were attributed to Jehovah, Exod. vii.—xiii. Ps. lxxviii. 43—52. yet Jehovah is distinguished from the destroyer, Exod. xii. 23. and we are told the Lord did those things, by- sending evil angels among them. Ps. lxxviii. 49. The redemption of Israel out of Egypt is almost every where ascribed to Jehovah's immediate hand, Ex. xiii, 6. and this is asserted in the very preface of their law, ch. xx. 2. yet Moses ordered his Messengers to say to the King of Edom "When we cried unto the Lord he heard our voice, and sent an Angel, and hath brought us forth out of Egypt." Numb. xx. 16. In delivering the law, Jehovah is said to speak with Moses, Exod. xix. 6. to speak all these words, ch. xx. 1. to talk with Israel from Heaven, ver. 22. yet, we are expressly told that the word was spoken by angels, Heb. ii. 2. that it was an Angel that spake to Moses in Mount Sinai, and delivered to him the lively oracles, Acts viii. 38, 53. How, now, shall we reconcile these things'? We cannot say that a created angel was Jehovah, or that Jehovah was his own angel: and to affirm that any of these angels was the Son of God, or the human soul of Jesus Christ in his pre-existent state, is to subvert the whole of the apostle's reasoning in Heb. ii. 5. where his object manifestly is to contrast the state of tilings under the gospel with the former dispensation, and to shew that as the latter had been subjected to the administration of angels, so the former is now wholly under the rule, government and direction of the Son of God— all the holy angels being only his servants, employed by him in ministering to the heirs of salvation. Thus the Doctor's grand proof from the various appearances of Christ's human soul under the Old Testament state of things turns out to be a mere gratuitous assumption, But to proceed.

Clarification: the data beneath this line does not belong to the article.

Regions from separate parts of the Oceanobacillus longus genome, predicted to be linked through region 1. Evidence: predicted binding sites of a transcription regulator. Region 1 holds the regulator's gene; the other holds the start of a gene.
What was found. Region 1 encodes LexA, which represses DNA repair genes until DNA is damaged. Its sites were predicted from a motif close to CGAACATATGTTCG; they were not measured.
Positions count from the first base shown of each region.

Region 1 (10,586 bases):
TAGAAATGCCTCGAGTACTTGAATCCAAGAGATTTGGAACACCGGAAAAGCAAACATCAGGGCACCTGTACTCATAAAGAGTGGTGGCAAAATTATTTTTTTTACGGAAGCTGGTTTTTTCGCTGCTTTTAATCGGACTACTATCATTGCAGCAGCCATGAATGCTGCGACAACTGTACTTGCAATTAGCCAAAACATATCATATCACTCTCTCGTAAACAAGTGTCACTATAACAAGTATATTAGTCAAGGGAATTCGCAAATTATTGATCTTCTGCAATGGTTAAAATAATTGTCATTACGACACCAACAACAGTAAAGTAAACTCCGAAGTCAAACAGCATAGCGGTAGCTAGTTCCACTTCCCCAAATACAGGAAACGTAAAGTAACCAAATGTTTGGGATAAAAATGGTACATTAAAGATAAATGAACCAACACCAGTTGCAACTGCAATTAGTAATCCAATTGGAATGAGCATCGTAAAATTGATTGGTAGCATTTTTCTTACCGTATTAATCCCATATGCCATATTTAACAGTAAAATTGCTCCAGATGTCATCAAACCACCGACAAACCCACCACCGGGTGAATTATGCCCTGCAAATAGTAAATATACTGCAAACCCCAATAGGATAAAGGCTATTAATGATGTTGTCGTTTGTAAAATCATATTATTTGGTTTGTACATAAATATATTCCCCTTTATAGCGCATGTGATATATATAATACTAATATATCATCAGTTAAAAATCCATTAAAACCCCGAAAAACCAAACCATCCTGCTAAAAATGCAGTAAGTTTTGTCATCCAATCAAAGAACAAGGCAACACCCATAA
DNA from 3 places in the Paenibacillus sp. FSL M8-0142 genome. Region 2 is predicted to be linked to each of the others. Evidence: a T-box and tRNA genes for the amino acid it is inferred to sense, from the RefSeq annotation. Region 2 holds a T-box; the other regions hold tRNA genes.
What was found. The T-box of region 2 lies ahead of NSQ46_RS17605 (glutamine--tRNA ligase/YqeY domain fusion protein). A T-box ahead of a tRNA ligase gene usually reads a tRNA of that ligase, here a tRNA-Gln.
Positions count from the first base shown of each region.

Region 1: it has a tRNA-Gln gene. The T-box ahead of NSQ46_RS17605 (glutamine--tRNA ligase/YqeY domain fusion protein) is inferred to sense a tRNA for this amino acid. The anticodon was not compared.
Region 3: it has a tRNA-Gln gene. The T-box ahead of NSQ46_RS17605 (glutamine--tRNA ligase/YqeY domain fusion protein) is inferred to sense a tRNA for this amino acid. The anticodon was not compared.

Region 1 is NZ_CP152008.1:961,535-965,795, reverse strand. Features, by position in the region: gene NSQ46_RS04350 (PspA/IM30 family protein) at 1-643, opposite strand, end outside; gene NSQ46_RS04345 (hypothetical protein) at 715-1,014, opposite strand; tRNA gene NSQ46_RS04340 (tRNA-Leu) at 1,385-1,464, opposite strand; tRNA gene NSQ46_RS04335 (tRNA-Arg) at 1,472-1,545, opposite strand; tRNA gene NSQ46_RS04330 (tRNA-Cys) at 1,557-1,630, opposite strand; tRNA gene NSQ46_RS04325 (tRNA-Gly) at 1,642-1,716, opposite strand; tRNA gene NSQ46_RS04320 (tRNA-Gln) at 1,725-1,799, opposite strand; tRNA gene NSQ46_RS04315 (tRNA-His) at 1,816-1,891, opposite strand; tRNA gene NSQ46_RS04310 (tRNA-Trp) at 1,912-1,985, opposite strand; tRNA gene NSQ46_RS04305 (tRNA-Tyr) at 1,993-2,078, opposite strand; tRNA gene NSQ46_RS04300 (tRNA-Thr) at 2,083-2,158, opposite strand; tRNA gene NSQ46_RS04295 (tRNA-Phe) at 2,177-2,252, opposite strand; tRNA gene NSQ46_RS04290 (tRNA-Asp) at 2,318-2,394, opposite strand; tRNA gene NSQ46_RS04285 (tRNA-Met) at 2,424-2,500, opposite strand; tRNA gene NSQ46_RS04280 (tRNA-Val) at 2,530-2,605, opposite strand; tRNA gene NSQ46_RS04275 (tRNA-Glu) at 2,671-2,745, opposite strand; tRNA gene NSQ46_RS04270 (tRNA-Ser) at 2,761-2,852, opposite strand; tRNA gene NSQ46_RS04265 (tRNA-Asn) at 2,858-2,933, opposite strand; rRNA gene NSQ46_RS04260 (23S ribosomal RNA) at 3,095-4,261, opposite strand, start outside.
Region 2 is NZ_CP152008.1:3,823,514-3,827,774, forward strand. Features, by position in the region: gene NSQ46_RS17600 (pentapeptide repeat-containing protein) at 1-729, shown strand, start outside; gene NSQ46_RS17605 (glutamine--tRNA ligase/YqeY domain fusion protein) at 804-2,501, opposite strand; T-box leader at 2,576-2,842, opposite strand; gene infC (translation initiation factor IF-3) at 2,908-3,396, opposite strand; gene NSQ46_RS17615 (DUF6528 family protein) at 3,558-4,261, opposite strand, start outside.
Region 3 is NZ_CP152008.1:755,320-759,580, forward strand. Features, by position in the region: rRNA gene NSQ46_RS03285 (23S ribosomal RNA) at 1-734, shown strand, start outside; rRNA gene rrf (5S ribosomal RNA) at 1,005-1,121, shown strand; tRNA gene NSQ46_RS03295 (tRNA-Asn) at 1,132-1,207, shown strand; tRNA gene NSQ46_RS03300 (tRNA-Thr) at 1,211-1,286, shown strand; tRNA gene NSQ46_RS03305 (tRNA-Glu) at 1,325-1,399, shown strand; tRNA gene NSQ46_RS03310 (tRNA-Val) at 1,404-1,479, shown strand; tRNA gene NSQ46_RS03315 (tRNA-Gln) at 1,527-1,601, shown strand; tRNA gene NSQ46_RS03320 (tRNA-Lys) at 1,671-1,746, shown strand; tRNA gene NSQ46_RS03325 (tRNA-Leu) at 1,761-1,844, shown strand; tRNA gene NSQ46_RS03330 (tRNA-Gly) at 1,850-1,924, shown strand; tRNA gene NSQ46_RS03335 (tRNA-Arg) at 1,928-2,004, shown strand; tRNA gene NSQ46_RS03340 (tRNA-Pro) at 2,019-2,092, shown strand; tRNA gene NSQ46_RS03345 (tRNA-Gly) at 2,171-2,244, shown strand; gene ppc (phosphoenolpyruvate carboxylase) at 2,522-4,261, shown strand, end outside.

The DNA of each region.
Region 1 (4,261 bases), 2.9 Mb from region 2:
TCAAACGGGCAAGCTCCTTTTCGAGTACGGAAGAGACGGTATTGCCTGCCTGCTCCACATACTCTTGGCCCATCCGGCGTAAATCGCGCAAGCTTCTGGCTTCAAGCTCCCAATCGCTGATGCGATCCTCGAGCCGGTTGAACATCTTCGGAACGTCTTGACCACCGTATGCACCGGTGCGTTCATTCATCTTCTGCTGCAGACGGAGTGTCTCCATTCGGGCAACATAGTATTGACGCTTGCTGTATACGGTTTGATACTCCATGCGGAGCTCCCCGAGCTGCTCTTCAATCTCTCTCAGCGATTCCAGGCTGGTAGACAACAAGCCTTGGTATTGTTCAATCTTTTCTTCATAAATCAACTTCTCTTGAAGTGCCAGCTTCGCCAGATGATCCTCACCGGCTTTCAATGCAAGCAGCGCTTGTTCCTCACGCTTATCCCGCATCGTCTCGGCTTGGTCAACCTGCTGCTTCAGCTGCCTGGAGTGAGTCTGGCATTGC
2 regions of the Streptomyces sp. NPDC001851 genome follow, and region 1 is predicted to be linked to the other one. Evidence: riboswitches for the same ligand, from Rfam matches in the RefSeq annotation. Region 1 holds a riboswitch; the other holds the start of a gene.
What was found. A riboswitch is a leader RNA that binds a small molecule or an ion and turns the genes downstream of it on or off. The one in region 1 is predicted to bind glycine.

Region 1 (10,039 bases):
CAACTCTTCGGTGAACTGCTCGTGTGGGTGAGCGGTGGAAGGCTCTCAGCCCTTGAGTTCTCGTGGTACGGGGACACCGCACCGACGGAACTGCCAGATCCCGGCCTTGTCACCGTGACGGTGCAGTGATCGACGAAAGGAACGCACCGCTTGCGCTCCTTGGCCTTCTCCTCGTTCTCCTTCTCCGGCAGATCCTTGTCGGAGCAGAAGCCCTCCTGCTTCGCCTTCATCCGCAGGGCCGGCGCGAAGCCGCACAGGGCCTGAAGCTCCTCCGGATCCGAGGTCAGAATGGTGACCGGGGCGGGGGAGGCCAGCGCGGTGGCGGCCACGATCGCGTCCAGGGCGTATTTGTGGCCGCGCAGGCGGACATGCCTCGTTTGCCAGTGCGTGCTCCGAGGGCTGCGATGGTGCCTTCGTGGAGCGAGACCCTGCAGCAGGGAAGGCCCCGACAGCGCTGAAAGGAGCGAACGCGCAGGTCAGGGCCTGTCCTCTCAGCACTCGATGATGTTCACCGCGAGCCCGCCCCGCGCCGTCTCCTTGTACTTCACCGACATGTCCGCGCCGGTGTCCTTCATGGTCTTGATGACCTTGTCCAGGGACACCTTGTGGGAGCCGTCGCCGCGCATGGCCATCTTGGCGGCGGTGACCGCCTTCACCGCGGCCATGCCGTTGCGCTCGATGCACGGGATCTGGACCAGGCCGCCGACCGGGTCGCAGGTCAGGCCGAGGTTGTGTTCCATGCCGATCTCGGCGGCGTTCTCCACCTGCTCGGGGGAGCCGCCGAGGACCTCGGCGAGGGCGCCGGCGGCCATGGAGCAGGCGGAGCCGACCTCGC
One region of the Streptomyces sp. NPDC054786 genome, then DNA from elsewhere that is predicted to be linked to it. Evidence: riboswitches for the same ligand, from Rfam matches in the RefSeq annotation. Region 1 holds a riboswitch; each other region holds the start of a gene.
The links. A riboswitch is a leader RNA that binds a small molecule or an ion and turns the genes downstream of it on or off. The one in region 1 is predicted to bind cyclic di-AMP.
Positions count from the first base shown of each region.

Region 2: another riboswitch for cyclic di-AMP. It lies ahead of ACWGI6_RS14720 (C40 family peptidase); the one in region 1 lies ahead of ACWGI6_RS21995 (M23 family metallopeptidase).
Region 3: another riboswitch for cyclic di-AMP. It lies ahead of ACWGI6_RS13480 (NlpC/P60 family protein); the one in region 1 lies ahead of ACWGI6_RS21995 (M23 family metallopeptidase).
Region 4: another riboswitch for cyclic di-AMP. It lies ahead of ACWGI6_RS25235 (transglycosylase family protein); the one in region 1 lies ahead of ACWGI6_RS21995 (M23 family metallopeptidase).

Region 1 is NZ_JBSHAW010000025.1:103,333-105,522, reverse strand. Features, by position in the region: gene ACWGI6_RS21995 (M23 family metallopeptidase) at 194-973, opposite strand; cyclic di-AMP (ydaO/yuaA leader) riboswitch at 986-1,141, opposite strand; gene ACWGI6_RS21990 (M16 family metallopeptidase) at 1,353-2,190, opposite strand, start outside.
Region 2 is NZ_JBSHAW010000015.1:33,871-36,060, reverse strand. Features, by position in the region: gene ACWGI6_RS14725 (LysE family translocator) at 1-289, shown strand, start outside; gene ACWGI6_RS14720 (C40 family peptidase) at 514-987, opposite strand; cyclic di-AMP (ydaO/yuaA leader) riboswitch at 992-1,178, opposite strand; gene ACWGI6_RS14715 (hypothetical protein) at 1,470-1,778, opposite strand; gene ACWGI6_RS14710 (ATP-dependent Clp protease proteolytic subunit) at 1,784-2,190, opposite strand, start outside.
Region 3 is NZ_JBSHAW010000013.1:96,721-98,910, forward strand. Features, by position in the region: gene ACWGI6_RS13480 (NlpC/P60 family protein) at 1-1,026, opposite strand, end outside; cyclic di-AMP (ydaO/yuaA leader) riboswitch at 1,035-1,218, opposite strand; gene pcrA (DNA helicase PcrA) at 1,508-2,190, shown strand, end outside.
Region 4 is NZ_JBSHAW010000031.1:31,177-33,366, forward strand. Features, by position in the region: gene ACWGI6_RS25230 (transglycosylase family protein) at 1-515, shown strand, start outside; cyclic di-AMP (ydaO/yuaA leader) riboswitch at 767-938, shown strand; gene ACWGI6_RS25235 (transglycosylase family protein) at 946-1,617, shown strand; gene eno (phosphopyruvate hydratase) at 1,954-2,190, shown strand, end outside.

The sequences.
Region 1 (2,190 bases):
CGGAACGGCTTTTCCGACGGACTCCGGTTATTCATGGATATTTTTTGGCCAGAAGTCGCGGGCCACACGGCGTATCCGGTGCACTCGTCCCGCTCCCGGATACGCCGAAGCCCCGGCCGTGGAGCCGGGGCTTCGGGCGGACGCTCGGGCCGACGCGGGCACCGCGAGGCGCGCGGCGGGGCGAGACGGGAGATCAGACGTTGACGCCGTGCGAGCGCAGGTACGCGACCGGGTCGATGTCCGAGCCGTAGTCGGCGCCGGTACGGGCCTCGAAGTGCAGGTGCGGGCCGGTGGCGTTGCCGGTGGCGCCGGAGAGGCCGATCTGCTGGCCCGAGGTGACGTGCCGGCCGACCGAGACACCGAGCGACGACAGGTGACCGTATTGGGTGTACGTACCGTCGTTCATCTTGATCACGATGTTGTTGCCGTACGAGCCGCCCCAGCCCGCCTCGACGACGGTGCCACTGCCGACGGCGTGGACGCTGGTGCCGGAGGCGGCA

The next class of scripture texts to which the Doctor directs us for proofs of his sentiment, is that ■which speaks of Christ as humbling himself at his incarnation and so becoming a pattern of humility to his people. Thus Phil. ii. 5—7. "Let this mind be in you which was also in Christ Jesus; who being in the form of God, thought it not robbery to be equal with God, but made himself of no reputation," or, as he very properly translates h emptied himself', (namely of the form or majesty of Godhead which he had with the Father before his incarnation.*) The Doctor's gloss upon this text is so extremely curious that I beg leave to cite it. Having quoted the apostle's words "Who being in the form of God,&c." he adds, "that is, his human soul, which is the chief part of the man, being in union with his godhead [the very point which he had to prove!] was vested with a godlike form and glory in all former ages; thus he oftentimes appeared to the Patriarchs as the angel of the Lord, and as God or Jehovah, &c. This seems to be the form of God, which the apostle speaks of." p. 691. This gloss requires no refutation—for I have already shewn that the notion so current in the religious world, that it was the Son of God who appeared of old to the fathers, and who personated the angel of the Lord, is an unfounded supposition, and inconsistent with Paul's doctrine in Heb. ii. and other parts of scripture. All the Doctor's elaborate reasoning, therefore, on this and similar texts, such as 2 Cor. viii. 9. being founded on false premises, turns out a mere castle in the air. Indeed it were easy to follow him through the whole chain of his argumentation, and evince its futility, did my limits allow, and were